Tag Archives: ANA

End of semester happiness and ANA webinar link

I have made it through yet another semester of grad school! This one was tough, I have to admit. Learning to work in Tableau was very challenging, but I hope to be able to use it again in the future. I have always found that to become proficient in a new software program, you have to work in it on a daily basis, and have a resource person you can contact as needed. After this semester, I won’t really have any opportunity to work in this program in the immediate future. I learned a lot about Tableau this semester, but I also learned what I don’t know about data and statistical analysis. That’s the beauty of going back to school I suppose- you realize there are vast new worlds of knowledge that you know nothing about.

grad school pic

Image linked from Pinterest

Even though I have been a nurse for almost 18 years, I am slightly embarrassed to admit I just recently joined the ANA. I have been pleased with their online offerings, and have really been watching their posts about the ANA Leadership Institute. ANA members get access to free webinars, such as this one on January 29th on “Creating a Culture of Ownership”. I also recently ordered the newest edition of the Nursing Informatics Scope and Standards of Practice via nursebooks.org, and received an ANA member discount. There are numerous benefits to belonging to your professional organization, but the free resources and discounted publications are definitely one of the best benefits.

Nurses have a duty to help educate the public on Ebola

I woke up this morning to read on Twitter that a healthcare worker in Dallas had tested positive for Ebola. As I turned on the TV to watch Face the Nation, CDC chief Dr. Frieden stated “Infections only occur when there is a breach in protocol”. They seem to be focusing on how the PPE was removed, and some of the life saving procedures that were used to try and save the index patient, Mr. Duncan, such as dialysis and intubation. You can view that interview here.

Of course the Internet is awash with conspiracy theories and misinformation about Ebola, as I noticed when checking my Facebook and Twitter feeds. As I scrolled through some people’s posts and links, I was astounded by how little some people actually know about disease transmission, specifically when it comes to a highly infectious disease such as Ebola. Ebola is not airborne. The government has not engineered Ebola to control the population. (I really saw this on Facebook. Um, wow.) This article from the New York Times has a great quote from Dr. Clay Jenkins of Dallas County:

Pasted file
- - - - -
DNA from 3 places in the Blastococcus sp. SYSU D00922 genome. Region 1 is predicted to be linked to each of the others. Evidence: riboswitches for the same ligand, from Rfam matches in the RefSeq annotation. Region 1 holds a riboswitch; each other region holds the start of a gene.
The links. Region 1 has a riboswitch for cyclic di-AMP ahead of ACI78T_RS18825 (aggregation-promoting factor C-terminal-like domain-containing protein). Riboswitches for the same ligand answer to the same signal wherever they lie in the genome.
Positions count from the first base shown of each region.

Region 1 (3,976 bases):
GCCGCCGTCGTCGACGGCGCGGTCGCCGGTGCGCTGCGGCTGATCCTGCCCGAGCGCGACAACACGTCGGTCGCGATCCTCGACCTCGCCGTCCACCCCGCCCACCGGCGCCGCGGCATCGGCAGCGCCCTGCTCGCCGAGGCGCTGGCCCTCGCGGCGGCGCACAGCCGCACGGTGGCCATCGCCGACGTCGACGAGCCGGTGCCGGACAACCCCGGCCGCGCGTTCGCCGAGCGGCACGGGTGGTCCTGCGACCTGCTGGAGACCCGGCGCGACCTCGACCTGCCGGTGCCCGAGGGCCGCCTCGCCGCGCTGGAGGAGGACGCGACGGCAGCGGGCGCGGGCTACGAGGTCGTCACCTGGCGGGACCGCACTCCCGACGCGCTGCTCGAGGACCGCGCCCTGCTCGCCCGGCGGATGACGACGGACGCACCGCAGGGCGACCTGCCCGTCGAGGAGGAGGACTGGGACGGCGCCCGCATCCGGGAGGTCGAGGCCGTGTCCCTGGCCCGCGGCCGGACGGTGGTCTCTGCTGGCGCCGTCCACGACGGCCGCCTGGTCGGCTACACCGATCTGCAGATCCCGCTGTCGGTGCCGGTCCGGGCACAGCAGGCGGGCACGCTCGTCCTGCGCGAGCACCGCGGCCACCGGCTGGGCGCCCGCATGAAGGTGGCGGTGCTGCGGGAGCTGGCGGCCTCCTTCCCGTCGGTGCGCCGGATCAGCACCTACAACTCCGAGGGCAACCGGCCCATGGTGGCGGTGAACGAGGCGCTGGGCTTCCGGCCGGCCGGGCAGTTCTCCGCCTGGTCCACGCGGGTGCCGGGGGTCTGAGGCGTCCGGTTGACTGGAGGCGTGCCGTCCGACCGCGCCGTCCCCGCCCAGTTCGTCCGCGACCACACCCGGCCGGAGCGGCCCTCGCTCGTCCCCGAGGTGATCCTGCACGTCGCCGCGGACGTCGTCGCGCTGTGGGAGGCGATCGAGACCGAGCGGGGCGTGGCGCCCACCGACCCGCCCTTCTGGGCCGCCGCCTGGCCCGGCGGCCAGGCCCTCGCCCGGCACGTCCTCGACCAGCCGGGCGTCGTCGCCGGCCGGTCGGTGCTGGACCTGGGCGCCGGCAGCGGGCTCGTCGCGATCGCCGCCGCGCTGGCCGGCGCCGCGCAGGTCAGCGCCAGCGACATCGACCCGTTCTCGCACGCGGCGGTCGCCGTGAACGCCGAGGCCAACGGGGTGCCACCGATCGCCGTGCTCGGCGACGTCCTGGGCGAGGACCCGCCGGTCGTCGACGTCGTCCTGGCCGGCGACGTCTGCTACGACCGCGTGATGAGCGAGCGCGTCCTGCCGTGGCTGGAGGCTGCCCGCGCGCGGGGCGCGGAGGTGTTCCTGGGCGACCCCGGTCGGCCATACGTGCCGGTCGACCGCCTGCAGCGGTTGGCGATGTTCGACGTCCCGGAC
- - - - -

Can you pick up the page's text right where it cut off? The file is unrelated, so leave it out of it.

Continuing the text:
Ebola quote

I think all healthcare workers, especially Nurses who are on Social Media, have a duty to help educate the public on this crisis. We need to be proactive and share factual, evidenced based information with the public on how Ebola is contracted, how it can be spread, and what the public can do to keep themselves safe. We need to help educate people who have misinformation about this deadly disease. Panic and hysteria doesn’t help anyone. I included some links at the end of this post that I have found useful to help spread the correct information. Look to your professional organizations for guidance and talking points as well. Most organizations today have websites and various other social media accounts, so they are are a good place to start.  (And remember, don’t feed the internet trolls.)

All healthcare workers know the risks involved with caring for highly contagious patients such as Mr. Duncan. I have been a Nurse for 17 years, and in that time I have taken care of many patients with infectious diseases, although none of those diseases were as deadly as Ebola. I won’t deny that my heart sunk when I heard the news this AM, and I immediately wondered if the healthcare worker was a nurse. Nurses spend a lot of time with their patients in ICU, especially when they are in isolation as Mr. Duncan was. I’m sad for Mr. Duncan and his family, and I am worried about this new patient and his/her family.

Center for DIsease Control

CDC Information for Healthcare Workers

US Department of Health and Human Services

Texas Department of State Health Services

Dallas County Health and Human Services

NASN radio podcast on Ebola

American Nurses Association

American Medical Association